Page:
As I was pulling into a parking lot yesterday morning I was behind another car long enough to read three bumper stickers in slow succession, in this order:
I began to debate the first point and wonder if it were satire, when I saw the second, and concluded, No, it was a believer in Christ who stuck on the quote from the Bible…. Then I saw the last, and couldn’t figure out how it followed from the first extra-Biblical idea.
I went on to spend my afternoon with a friend whom I love dearly, and was thankful not to spend much time discussing with a phantom mind these points which, no matter how you arrange them, don’t make a very logical or appealing systematic theology. But I don’t want to leave you with this disheartening bit of slogan-and-sound-bite “communication.” I reread an old article by Romanos, who fell asleep in death in 2016, titled merely: “Salvation,“ in which he points out that,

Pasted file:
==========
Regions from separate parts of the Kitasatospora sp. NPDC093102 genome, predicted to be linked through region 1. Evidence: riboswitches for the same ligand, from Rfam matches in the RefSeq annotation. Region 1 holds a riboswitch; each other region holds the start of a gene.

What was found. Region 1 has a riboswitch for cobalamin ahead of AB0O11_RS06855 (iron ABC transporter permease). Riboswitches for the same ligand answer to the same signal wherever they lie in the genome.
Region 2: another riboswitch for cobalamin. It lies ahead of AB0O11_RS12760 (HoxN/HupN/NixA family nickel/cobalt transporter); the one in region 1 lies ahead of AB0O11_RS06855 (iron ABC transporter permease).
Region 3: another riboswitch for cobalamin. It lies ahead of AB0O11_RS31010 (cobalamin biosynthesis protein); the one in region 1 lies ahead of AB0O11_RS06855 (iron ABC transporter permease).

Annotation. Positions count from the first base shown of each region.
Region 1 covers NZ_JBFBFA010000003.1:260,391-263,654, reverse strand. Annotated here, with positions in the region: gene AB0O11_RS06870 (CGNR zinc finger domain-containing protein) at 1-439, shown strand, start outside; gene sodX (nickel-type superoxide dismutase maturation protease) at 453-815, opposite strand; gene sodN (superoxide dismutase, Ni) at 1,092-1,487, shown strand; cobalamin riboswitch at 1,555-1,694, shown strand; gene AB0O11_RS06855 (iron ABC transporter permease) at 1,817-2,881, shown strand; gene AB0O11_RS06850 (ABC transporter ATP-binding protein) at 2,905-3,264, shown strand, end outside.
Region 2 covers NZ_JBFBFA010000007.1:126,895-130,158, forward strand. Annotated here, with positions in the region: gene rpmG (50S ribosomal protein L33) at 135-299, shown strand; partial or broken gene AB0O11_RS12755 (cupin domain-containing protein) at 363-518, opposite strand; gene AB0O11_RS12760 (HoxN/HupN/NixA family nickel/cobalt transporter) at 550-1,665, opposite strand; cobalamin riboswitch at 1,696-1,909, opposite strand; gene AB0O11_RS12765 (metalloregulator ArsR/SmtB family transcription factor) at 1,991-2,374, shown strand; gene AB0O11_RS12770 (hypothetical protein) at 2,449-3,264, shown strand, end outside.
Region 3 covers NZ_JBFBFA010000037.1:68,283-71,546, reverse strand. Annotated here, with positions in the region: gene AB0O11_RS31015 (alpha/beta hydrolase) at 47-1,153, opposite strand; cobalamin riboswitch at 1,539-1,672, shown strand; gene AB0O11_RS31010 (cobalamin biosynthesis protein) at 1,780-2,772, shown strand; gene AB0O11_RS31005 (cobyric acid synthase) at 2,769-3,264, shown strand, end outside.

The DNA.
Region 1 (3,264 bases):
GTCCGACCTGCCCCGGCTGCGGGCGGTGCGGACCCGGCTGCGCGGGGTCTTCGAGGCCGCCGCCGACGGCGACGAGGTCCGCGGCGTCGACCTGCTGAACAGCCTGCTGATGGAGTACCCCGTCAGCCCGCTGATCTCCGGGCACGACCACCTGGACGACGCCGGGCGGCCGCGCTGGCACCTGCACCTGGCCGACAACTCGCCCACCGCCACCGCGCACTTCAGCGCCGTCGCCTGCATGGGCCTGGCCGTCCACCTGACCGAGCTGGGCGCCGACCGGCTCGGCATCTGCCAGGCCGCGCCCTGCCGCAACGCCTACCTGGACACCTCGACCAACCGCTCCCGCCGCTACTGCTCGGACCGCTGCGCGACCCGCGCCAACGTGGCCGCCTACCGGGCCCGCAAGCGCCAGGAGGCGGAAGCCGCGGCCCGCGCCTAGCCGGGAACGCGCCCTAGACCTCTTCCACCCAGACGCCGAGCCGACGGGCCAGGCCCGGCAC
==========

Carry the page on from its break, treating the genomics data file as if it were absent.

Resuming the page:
“Loving God will always bring you to Him, but thinking about God at best brings you to the threshold of love, at worst locks you into a mental prison. The invisible God becomes visible through love, but the visible God, our brother and sister, can become invisible through doctrine.”
And he quotes Archimandrite Vasileios in several paragraphs of which I’m giving you only the last:
…while the Jews of Christ’s day were so eager for theological discussions, He let them go unanswered; ‘But He was silent.’ For He did not come to discuss, He came to seek out and save the one that had gone astray (Matthew 18:11). He came and took on our whole nature. He entered into us, into the shadow of death where we are, and drew us to the light.
Christ is risen! In truth He is risen!
Update: A reader just pointed out to me that Father Thomas Hopko actually recorded a series of podcasts about the mistaken ideas in the statement “Relax – God is in Control.” The last one is here.